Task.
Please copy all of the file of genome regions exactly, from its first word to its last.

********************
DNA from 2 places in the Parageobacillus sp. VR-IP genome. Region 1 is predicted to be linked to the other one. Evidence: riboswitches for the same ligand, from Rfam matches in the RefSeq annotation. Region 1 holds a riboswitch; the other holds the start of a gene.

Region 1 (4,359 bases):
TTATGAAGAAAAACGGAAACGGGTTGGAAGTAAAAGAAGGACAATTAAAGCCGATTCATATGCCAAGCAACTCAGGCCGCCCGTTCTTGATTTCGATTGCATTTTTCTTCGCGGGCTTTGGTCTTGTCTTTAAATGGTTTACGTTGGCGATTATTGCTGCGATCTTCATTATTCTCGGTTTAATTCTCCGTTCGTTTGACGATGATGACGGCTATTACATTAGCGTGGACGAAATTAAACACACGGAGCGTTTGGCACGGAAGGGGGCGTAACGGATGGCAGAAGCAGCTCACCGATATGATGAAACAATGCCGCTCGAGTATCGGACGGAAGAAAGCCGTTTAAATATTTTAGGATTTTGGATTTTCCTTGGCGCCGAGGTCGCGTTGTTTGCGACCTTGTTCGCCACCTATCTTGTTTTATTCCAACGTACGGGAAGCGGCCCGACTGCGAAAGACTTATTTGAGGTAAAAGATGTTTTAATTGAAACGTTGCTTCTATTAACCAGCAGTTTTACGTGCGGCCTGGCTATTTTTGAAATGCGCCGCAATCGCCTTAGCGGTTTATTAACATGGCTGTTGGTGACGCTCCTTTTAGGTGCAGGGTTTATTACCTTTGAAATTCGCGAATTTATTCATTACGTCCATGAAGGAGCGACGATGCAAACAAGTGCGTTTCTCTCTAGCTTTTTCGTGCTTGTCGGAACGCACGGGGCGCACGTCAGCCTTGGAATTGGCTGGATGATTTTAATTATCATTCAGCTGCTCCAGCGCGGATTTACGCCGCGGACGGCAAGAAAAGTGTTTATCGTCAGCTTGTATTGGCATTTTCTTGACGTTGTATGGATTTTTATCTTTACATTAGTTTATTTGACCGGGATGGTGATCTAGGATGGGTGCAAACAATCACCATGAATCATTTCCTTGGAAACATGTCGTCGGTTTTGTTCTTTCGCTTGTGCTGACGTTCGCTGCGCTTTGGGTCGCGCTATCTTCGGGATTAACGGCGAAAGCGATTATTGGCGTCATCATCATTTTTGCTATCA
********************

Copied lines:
DNA from 2 places in the Parageobacillus sp. VR-IP genome. Region 1 is predicted to be linked to the other one. Evidence: riboswitches for the same ligand, from Rfam matches in the RefSeq annotation. Region 1 holds a riboswitch; the other holds the start of a gene.

Region 1 (4,359 bases):
TTATGAAGAAAAACGGAAACGGGTTGGAAGTAAAAGAAGGACAATTAAAGCCGATTCATATGCCAAGCAACTCAGGCCGCCCGTTCTTGATTTCGATTGCATTTTTCTTCGCGGGCTTTGGTCTTGTCTTTAAATGGTTTACGTTGGCGATTATTGCTGCGATCTTCATTATTCTCGGTTTAATTCTCCGTTCGTTTGACGATGATGACGGCTATTACATTAGCGTGGACGAAATTAAACACACGGAGCGTTTGGCACGGAAGGGGGCGTAACGGATGGCAGAAGCAGCTCACCGATATGATGAAACAATGCCGCTCGAGTATCGGACGGAAGAAAGCCGTTTAAATATTTTAGGATTTTGGATTTTCCTTGGCGCCGAGGTCGCGTTGTTTGCGACCTTGTTCGCCACCTATCTTGTTTTATTCCAACGTACGGGAAGCGGCCCGACTGCGAAAGACTTATTTGAGGTAAAAGATGTTTTAATTGAAACGTTGCTTCTATTAACCAGCAGTTTTACGTGCGGCCTGGCTATTTTTGAAATGCGCCGCAATCGCCTTAGCGGTTTATTAACATGGCTGTTGGTGACGCTCCTTTTAGGTGCAGGGTTTATTACCTTTGAAATTCGCGAATTTATTCATTACGTCCATGAAGGAGCGACGATGCAAACAAGTGCGTTTCTCTCTAGCTTTTTCGTGCTTGTCGGAACGCACGGGGCGCACGTCAGCCTTGGAATTGGCTGGATGATTTTAATTATCATTCAGCTGCTCCAGCGCGGATTTACGCCGCGGACGGCAAGAAAAGTGTTTATCGTCAGCTTGTATTGGCATTTTCTTGACGTTGTATGGATTTTTATCTTTACATTAGTTTATTTGACCGGGATGGTGATCTAGGATGGGTGCAAACAATCACCATGAATCATTTCCTTGGAAACATGTCGTCGGTTTTGTTCTTTCGCTTGTGCTGACGTTCGCTGCGCTTTGGGTCGCGCTATCTTCGGGATTAACGGCGAAAGCGATTATTGGCGTCATCATCATTTTTGCTATCA